WHAT THIS MEANS FOR HEALTHCARE POLICY:  The authors argue that perhaps the time has come to reconsider the current strategy to provide health care for the growing population of childhood cancer survivors.  Their assessment; “Although adjunctive survivorship care clinics and close adherence to survivorship guidelines in primary health-care settings are the current global standard, the numerous morbidity profiles that we describe suggest that survivors might benefit from specialized health-care delivery, similar to that being advocated for other high-risk populations.”  The authors further state, “This combination of poor access to health services combined with severe excess morbidity we present in our analysis confirm the vulnerability of this population and question whether consultant long-term follow-up in which primary responsibility remains with community physicians is sufficient.”  As these types of conclusions become more frequent, all survivors need to be ready to share the stories with respect to their difficulties in obtaining access to high quality care.  The tangible evidence of frustration and difficulty will be an important force in changing the health care system for survivors for the better.



Medical Disclaimer:  The information on this site is not intended or implied to be a substitute for professional medical advice, diagnosis or treatment. All content, including text, graphics, images and information, contained on or available through this web site is for general information purposes only.  If you feel the research summarized applies to you or someone you know, talk to your doctor about your concerns.



Videos with Dr. Aune

Presentation on YouTube (Jan 2015):  Eliminating Long-term Health Effects in Cancer Survivors – Gregory Aune, MD, PhD

Interview for the National Coalition for Cancer Survivorship (June 2015):  Hodgkin’s Lymphoma Survivor Dr. Greg Aune Discusses Issues in Long-Term Survivorship Care

Interview with the Washington Post Live Summit (Dec 2016): How cancer lives on in young adults after treatment ends



Dr. Gregory J. Aune is the Stephanie Edlund Distinguished Professor of Pediatric Cancer Research and a St. Baldrick’s Foundation Scholar.  His experience in pediatric cancer spans over 27 years and encompasses his own patient experiences, research in experimental therapeutics, clinical care of pediatric oncology patients, and childhood cancer advocacy.  His interest in pediatric oncology began at age 16, when he was diagnosed with Hodgkin’s lymphoma.  While fortunate to survive, the experiences he encountered as a patient initiated a path towards a research and clinical career aimed at developing less toxic chemotherapy regimens.  His experience as a long-term survivor included open-heart surgery at age 35 to replace his aortic valve and bypass three blocked coronary arteries that were damaged by his teenage cancer therapies.  This life-changing event initiated his research interest in cardiac disease.  His training to become a successful physician scientist and pediatric oncologist has included time spent at some of the most well-respected oncology institutions in the United States including, M.D. Anderson Cancer Center, the National Cancer Institute, and Johns Hopkins Hospital.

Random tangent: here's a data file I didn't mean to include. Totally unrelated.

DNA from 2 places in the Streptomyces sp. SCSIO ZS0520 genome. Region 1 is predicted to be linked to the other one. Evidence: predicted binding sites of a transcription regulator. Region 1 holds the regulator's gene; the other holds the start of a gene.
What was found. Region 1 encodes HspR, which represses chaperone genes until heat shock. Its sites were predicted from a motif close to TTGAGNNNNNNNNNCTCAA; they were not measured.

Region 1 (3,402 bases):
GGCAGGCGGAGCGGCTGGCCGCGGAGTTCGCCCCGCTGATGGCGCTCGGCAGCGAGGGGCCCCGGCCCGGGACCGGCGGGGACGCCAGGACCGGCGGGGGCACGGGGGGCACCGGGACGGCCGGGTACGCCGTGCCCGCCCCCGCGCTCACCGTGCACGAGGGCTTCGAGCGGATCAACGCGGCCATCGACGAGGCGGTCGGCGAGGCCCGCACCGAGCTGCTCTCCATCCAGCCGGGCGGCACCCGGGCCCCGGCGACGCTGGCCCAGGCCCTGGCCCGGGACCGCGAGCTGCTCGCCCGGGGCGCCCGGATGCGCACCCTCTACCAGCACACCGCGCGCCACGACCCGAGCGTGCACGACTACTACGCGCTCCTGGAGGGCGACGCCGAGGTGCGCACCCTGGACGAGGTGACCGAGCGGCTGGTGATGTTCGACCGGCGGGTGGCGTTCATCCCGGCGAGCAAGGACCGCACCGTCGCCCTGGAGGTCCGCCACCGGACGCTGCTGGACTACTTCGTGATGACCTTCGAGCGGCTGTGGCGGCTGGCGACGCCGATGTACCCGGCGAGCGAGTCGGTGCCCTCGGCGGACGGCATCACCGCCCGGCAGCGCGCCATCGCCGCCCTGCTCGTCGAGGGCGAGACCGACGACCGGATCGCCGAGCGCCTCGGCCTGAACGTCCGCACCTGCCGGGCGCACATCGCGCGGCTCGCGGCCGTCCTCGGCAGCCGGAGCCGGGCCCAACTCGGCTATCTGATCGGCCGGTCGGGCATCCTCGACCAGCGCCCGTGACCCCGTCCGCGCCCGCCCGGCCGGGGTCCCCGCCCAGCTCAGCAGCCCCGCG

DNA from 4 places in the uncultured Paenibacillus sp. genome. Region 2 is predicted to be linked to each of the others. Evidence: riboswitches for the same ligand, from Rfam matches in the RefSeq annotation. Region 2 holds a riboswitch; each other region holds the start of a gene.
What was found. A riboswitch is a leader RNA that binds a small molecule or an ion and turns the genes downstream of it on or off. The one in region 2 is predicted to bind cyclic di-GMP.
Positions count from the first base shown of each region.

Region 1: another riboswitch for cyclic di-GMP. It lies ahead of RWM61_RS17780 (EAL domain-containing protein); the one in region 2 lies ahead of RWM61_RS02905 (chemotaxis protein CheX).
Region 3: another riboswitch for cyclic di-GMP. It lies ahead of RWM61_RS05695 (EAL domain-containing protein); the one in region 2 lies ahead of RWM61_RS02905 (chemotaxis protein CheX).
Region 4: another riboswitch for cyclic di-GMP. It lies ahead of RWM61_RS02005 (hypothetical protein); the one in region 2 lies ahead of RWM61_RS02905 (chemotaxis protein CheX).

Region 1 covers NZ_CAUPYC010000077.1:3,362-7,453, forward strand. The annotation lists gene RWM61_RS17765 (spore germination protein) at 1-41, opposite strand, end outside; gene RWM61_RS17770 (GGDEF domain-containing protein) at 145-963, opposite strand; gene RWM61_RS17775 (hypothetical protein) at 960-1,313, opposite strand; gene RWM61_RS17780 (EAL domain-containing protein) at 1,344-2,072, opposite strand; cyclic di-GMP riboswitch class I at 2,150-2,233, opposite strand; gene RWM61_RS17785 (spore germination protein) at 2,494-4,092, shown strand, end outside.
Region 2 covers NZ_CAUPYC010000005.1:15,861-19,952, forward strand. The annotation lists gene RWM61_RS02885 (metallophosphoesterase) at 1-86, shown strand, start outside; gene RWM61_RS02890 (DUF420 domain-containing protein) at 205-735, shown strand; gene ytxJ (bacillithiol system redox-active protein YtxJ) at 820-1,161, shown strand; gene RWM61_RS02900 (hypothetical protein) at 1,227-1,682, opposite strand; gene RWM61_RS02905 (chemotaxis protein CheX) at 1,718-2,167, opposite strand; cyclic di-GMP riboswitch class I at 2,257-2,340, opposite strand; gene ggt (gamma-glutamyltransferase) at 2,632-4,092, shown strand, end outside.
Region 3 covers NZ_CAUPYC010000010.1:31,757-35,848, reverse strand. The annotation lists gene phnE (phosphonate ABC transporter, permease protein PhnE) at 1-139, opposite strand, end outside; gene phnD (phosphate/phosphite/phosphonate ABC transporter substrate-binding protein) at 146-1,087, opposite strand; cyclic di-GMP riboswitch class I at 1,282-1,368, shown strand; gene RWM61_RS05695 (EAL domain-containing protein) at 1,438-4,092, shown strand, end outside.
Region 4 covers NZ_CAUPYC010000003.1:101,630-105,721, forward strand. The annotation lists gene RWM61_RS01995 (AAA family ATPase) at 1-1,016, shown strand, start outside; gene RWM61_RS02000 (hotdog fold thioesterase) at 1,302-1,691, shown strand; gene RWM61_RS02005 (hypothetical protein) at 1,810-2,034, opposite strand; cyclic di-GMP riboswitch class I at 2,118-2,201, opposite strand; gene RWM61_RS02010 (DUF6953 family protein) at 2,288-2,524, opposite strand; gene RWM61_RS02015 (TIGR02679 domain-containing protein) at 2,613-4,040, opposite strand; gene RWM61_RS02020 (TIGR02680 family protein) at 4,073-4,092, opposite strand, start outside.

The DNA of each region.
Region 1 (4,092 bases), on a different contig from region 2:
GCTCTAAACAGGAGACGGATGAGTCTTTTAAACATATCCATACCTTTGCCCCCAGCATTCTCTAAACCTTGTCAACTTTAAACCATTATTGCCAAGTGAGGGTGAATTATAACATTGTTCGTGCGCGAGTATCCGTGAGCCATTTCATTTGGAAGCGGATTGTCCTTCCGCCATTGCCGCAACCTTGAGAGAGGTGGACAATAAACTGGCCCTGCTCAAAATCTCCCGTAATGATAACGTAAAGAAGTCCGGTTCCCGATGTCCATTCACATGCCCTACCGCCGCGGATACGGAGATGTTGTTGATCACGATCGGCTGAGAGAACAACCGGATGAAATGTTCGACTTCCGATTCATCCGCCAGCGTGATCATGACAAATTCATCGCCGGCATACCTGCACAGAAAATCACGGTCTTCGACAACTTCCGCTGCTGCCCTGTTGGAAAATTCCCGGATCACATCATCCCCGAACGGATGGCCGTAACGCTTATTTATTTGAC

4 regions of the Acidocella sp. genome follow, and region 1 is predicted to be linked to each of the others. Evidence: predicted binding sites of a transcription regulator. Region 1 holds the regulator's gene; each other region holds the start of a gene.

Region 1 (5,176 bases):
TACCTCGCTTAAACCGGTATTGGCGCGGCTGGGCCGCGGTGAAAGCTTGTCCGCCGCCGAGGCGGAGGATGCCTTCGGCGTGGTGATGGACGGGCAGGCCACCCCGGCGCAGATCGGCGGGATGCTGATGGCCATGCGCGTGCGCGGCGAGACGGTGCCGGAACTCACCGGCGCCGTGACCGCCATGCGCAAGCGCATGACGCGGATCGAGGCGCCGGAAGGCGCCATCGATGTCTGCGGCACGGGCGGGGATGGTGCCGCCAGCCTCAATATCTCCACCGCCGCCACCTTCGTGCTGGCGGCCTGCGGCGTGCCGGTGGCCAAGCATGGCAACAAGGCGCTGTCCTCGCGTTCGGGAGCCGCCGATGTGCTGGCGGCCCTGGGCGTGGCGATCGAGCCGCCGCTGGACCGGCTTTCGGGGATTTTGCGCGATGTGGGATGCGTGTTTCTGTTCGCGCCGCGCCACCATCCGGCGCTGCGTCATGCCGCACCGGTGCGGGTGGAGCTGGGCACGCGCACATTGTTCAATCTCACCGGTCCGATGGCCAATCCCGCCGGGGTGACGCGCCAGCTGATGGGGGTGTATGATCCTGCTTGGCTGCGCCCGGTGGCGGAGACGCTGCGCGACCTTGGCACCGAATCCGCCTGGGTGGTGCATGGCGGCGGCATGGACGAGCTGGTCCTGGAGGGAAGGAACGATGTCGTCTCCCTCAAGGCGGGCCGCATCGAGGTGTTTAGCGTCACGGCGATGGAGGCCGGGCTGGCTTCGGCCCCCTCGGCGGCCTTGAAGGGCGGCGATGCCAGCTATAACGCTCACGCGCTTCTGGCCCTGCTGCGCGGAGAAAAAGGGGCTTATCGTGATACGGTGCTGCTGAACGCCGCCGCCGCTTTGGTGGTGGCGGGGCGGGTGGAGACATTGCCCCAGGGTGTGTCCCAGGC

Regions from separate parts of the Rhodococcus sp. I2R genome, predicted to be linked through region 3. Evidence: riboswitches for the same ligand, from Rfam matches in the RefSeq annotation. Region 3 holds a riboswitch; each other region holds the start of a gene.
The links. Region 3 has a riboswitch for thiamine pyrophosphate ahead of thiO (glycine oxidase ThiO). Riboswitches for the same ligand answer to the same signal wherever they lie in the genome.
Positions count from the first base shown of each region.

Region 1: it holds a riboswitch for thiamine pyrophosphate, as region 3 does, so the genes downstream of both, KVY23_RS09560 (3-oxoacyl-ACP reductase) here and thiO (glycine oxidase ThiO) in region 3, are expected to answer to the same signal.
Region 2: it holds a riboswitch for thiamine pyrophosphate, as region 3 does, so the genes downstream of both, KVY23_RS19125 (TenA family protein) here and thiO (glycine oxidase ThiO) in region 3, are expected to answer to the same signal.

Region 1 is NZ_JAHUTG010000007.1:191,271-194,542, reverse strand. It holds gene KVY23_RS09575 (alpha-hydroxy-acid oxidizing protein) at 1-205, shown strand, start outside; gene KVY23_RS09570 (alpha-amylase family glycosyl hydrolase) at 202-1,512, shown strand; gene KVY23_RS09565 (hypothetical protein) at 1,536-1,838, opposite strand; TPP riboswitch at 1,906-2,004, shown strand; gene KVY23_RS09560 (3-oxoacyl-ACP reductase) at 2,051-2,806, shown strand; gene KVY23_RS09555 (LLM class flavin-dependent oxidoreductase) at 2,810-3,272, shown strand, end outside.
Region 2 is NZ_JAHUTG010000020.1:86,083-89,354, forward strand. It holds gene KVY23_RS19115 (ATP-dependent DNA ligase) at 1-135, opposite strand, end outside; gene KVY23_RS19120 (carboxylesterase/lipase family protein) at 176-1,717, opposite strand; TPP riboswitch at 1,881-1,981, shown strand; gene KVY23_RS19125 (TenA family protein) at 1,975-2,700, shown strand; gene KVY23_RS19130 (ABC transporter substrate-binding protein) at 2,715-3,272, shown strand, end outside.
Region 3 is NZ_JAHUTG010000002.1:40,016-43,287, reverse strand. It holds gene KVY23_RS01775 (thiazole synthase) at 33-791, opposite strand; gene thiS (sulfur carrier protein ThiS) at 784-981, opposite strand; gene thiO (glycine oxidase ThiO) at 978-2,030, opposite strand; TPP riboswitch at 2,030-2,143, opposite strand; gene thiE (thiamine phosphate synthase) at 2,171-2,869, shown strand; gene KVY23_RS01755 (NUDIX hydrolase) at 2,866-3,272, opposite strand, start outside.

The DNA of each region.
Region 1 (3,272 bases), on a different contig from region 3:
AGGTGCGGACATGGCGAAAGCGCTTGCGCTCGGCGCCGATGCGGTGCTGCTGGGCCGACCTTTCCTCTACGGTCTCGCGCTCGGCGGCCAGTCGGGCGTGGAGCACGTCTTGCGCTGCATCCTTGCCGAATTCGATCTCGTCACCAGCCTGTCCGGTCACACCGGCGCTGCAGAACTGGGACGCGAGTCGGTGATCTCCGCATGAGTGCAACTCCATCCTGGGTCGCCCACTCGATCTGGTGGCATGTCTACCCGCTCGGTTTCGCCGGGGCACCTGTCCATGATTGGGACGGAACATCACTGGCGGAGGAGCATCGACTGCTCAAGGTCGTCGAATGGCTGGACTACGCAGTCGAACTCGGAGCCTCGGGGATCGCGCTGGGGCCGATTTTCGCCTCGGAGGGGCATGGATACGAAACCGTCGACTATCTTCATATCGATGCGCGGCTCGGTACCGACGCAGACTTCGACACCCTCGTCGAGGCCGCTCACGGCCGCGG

Dr. Aune is a national leader in childhood cancer advocacy efforts.  In San Antonio, he has been a leader in local fundraising and awareness efforts.   Since 2010, he has spearheaded efforts by the St. Baldrick’s Foundation and For the Kids Dance Marathon at the University of Texas San Antonio that have raised over $830,000 for childhood cancer patients and research efforts.  In September 2014, his appointment to the National Cancer Institute Council of Research Advocates (NCRA) was announced by NCI Director Dr. Harold Varmus at a White House briefing on childhood cancer.

In addition, Dr. Aune is a policy advisor for the National Coalition for Cancer Survivorship, serves on the Board of Directors of the American Childhood Cancer Organization, is a member of the St. Baldrick’s Foundation National Advocacy Committee, and serves on the scientific advisory board for the Canines-N-Kids foundation.

In May 2015, Dr. Aune addressed the 68th World Health Assembly in Geneva, Switzerland and called on the World Health Organization to make childhood cancer a top global health priority.